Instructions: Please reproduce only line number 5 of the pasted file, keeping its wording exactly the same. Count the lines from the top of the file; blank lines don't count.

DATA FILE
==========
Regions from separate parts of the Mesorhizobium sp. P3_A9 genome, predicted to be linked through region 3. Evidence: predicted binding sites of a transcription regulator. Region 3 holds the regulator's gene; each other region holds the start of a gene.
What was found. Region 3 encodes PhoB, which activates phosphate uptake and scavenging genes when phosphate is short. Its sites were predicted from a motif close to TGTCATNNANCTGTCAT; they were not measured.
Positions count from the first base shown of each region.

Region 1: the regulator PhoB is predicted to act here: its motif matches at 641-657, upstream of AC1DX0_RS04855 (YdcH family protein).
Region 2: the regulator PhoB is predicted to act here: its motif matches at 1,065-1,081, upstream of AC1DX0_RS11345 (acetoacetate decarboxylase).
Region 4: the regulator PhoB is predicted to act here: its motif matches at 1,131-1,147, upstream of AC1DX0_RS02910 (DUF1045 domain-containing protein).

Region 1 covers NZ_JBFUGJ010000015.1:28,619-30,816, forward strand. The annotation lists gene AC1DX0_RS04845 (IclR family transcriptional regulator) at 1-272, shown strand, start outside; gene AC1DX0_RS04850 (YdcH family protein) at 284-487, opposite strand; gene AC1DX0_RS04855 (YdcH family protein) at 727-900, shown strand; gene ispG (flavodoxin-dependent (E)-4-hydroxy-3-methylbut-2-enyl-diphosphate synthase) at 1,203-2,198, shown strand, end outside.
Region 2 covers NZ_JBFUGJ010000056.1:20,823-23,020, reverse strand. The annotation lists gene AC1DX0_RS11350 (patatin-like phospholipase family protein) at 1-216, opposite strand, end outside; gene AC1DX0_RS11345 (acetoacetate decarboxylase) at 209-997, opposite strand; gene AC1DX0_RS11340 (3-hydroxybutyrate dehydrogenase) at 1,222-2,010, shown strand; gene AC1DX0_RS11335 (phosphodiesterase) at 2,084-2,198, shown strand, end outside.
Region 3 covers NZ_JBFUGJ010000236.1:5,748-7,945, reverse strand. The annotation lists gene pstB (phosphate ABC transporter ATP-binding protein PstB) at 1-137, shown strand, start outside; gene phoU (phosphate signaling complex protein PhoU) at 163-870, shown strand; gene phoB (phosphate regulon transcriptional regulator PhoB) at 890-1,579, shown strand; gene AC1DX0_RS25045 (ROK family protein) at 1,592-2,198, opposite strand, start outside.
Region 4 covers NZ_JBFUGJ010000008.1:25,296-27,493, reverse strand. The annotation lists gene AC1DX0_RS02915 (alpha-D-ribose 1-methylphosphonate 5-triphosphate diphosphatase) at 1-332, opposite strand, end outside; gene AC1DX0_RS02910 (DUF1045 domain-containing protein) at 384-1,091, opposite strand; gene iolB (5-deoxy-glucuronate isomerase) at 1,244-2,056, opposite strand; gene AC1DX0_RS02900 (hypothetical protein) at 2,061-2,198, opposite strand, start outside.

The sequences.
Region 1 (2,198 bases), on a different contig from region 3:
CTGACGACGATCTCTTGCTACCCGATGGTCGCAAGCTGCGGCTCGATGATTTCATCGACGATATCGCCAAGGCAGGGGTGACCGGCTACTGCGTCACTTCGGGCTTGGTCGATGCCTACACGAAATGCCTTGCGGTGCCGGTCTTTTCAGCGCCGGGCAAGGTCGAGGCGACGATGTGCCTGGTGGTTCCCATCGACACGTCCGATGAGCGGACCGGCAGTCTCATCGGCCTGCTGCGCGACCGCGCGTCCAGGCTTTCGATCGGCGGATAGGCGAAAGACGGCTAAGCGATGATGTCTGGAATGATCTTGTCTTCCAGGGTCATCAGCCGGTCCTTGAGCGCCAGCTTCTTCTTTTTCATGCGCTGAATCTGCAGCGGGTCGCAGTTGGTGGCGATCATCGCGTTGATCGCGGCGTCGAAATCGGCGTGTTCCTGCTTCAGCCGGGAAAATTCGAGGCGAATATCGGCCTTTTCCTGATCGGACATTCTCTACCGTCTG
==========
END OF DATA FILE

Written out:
Region 2: the regulator PhoB is predicted to act here: its motif matches at 1,065-1,081, upstream of AC1DX0_RS11345 (acetoacetate decarboxylase).